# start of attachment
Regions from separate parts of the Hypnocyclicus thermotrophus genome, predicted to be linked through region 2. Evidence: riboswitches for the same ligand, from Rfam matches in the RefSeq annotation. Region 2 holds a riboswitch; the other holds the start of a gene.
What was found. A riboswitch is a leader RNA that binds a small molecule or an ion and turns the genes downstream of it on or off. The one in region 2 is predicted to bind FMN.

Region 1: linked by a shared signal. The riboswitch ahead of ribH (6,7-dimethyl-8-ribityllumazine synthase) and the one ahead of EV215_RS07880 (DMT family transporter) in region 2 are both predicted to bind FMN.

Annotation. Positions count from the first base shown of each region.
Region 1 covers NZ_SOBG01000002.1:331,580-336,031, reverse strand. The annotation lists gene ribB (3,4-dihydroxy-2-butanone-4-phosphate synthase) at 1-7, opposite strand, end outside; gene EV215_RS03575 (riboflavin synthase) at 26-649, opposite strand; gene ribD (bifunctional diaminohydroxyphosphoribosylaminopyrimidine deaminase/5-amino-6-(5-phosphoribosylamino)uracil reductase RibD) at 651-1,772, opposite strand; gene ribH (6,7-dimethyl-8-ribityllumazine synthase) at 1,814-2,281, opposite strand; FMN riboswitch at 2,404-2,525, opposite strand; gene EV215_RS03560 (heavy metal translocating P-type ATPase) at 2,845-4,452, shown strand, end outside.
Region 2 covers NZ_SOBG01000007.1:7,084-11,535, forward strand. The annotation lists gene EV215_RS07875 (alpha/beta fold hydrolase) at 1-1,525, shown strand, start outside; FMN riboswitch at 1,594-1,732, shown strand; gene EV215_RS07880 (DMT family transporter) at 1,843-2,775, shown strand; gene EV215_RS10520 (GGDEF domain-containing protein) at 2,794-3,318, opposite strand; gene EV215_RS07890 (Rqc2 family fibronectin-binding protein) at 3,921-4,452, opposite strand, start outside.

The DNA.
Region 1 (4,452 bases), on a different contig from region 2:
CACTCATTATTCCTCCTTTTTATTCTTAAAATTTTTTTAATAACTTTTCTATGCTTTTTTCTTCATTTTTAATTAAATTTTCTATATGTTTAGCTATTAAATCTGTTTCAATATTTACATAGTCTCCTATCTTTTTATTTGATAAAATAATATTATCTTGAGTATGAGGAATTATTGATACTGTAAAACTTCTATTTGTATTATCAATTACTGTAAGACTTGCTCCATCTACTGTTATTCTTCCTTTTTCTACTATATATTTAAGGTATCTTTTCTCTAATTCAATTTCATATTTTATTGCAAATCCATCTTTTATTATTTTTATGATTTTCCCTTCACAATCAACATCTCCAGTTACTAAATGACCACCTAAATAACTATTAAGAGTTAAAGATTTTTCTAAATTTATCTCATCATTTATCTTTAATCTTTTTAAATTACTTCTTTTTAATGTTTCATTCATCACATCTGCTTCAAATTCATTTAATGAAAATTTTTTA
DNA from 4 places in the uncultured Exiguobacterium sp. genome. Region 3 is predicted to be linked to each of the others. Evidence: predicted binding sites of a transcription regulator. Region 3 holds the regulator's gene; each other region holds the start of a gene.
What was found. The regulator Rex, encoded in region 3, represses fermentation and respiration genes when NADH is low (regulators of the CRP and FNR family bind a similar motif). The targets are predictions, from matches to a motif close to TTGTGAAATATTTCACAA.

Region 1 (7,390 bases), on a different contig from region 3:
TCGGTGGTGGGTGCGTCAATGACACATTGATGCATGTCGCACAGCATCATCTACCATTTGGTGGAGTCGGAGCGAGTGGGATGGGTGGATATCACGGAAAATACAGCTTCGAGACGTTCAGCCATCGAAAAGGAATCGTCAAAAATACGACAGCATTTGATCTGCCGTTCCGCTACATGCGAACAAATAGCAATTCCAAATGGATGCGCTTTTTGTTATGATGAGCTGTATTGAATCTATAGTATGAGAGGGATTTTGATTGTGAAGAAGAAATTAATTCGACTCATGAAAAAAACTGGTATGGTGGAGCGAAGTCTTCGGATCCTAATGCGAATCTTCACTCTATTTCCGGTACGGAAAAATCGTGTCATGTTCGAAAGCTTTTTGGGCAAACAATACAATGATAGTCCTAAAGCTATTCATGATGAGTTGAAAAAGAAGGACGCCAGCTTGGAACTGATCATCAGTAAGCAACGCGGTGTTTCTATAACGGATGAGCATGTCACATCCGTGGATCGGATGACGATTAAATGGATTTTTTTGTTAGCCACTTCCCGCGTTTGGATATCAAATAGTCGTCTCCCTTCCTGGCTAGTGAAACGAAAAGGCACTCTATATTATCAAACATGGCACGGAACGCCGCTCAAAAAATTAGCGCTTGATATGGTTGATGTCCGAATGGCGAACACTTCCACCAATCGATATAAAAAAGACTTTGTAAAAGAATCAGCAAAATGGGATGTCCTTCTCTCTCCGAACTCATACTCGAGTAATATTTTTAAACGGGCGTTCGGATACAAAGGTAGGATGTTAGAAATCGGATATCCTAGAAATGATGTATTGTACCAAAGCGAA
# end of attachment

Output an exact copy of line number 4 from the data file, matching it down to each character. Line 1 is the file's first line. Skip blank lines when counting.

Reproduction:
Annotation. Positions count from the first base shown of each region.